Regional Assessment of Climate Change in the Mediterranean – Stakeholders



Volume 3: Case Studies
Editors: Antonio Navarra, Laurence Tubiana
ISBN: 978-94-007-5768-4 (Print) 978-94-007-5769-1 (Online)
Series Title: Advances in Global Change Research
Series Volume: 52
Series ISSN: 1574-0919
DOI: 10.1007/978-94-007-5769-1
Publisher: Springer Netherlands




Volume 3 presents case studies performed in CIRCE, representing urban, rural and coastal environments and drawn from the north and the south of the Mediterranean shore.

Chapter 2: Agnew, M.D.; Goodess, C.M.; Hemming, D.; Giannakopoulos, C.; Bindi, M.; […]; Lionello , P […]; (2013) Stakeholders, in (A.Navarra and L.Tubiana eds), Regional Assessment of Climate Change in the Mediterranean, in Advances in Global Change Research 52, 23-37, Springer Netherlands, ISBN: 978-94-007-5768-4 (Print) 978-94-007-5769-1 (Online)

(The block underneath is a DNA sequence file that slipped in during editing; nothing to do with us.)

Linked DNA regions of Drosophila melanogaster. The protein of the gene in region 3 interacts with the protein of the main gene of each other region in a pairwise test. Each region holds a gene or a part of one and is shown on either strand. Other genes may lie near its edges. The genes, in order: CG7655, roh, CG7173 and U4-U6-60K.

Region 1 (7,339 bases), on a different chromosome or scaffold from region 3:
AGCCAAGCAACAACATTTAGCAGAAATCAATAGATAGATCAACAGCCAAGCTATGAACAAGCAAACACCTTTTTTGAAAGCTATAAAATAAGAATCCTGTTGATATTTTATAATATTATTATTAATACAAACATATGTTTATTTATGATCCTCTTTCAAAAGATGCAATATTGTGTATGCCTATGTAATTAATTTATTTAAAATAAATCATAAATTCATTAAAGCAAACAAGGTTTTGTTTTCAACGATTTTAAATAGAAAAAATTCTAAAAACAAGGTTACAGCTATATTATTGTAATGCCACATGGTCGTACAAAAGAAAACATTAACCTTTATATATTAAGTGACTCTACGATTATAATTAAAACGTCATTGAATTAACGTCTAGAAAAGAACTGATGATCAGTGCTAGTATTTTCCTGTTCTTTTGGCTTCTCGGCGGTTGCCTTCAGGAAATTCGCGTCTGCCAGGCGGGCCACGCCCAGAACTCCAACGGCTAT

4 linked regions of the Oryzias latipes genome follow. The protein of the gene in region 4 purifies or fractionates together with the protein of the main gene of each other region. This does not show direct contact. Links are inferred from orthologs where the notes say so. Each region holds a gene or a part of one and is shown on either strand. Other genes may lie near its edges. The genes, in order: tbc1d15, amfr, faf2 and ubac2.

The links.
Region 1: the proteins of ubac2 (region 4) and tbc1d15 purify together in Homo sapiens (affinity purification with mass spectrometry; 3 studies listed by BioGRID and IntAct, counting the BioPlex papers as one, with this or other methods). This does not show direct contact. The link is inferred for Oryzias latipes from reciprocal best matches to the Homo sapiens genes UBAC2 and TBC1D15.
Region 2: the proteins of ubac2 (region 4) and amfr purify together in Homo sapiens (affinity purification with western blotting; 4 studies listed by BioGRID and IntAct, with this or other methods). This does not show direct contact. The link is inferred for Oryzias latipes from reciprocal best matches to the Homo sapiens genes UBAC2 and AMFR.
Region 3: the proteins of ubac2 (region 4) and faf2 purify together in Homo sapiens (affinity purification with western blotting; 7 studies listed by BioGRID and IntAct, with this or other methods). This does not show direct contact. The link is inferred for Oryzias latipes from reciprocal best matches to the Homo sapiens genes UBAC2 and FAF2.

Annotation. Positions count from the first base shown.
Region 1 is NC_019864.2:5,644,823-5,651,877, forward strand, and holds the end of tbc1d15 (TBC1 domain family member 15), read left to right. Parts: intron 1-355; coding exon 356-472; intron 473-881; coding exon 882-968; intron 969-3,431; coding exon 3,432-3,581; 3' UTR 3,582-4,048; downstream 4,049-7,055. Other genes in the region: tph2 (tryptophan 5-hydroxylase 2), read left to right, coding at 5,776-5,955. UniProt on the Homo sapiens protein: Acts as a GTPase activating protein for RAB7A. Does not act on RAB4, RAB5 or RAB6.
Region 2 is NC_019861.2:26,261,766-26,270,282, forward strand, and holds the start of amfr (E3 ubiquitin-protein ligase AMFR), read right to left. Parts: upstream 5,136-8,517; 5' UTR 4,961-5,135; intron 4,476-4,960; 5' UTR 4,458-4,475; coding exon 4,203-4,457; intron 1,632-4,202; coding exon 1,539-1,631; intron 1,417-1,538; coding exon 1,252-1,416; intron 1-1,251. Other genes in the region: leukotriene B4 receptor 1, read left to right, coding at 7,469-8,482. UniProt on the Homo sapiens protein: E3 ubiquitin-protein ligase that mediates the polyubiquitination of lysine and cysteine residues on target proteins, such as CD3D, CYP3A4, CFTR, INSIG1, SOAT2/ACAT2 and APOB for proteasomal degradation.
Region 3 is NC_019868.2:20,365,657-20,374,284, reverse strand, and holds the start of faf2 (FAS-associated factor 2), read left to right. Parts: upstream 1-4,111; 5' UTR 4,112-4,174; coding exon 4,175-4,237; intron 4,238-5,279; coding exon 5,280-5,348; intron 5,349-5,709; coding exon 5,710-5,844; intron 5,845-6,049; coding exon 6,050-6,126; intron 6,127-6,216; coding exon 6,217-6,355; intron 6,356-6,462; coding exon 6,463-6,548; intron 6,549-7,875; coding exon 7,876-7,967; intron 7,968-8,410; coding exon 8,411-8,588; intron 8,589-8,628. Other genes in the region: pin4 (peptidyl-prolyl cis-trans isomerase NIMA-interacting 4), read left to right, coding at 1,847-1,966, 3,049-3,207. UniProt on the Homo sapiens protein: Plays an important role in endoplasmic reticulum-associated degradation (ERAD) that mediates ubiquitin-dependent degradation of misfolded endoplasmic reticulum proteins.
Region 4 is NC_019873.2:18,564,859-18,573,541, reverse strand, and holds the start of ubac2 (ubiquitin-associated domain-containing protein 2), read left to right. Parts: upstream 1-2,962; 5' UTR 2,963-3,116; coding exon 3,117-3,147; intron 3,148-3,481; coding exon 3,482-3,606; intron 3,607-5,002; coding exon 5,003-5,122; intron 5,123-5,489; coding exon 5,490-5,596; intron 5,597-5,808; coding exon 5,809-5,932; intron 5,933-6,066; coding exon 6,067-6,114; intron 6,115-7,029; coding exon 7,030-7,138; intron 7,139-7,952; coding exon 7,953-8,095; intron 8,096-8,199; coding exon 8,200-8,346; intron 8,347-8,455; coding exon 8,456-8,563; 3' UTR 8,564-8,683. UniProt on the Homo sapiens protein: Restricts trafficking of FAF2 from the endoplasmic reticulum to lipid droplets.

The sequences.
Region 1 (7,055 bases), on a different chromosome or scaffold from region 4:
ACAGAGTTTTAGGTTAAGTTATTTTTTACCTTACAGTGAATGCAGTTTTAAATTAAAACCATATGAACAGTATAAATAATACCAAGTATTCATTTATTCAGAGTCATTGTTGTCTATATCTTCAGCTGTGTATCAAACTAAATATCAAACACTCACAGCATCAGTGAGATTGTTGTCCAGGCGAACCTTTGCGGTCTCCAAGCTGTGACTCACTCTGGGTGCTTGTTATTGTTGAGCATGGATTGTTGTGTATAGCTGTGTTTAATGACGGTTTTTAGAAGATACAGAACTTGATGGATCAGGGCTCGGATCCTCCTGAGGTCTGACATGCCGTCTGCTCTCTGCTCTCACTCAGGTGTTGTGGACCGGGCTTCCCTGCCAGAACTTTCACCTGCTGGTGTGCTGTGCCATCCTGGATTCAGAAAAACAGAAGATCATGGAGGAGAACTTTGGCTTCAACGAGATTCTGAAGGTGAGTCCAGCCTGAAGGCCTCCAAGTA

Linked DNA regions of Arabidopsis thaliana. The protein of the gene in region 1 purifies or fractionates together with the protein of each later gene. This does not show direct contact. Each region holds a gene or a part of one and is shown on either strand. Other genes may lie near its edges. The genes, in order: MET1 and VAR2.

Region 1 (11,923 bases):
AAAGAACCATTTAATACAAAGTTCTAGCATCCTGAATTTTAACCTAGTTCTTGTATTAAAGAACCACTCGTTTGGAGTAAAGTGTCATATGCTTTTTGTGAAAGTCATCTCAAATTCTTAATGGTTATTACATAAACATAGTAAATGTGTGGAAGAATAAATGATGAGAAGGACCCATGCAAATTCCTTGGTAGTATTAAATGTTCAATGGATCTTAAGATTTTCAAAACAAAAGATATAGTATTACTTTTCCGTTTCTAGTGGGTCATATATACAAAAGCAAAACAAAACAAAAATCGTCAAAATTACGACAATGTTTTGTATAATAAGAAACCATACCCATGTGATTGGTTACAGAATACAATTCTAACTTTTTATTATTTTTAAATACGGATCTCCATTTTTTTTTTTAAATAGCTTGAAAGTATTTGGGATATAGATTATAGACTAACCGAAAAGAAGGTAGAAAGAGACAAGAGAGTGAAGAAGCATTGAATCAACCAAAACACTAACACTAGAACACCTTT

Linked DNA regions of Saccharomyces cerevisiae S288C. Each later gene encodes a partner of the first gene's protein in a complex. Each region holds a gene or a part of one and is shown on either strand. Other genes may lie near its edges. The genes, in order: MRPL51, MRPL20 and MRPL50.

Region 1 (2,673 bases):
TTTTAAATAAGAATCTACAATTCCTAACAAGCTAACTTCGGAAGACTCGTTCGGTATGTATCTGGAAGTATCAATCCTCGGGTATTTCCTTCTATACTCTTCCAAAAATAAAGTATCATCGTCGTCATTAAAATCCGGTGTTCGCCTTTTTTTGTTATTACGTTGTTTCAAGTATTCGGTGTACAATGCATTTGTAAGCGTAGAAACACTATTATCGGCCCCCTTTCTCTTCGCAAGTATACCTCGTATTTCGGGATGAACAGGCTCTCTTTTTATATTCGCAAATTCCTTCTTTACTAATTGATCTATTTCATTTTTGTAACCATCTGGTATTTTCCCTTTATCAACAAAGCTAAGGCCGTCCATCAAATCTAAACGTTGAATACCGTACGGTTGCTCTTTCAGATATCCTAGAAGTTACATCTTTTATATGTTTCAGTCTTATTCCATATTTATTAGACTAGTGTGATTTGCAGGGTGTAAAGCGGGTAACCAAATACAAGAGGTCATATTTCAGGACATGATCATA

The active participation of the stakeholder community is viewed as a crucial consideration in the regional assessment of climate change in the Mediterranean. Each of the CIRCE integrating case studies has benefitted from the real-life experience and expertise of local and regional stakeholders. The level of involvement has included stakeholder dialogue on an informal basis throughout the project, culminating in a series of more formal regional stakeholder workshops in the final year of the project. For each case study, stakeholders were chosen from the arena for which decisions are made at the regional-to-local level, and comprise local and regional decision and policy makers within government departments, agencies, and public/private sector entities. Regional stakeholders have contributed to the case-study assessments in six key areas: the conceptual framework and indicator selection, data and knowledge, identification of climate impact thresholds, risk assessment and management, strategies for adaptation, and guidance for policy. However, impediments to stakeholder participation have also been highlighted and include lack of motivation and resources commitment, stakeholder fatigue, and a need for targeted information. The CIRCE experience suggests that a more participatory approach, which involves sharing of ‘best’ practice and accessible targeted information, will be fundamental to successful adaptation planning in the Mediterranean region. This experience has also been used to develop a good practice checklist for facilitating stakeholder involvement in research projects.





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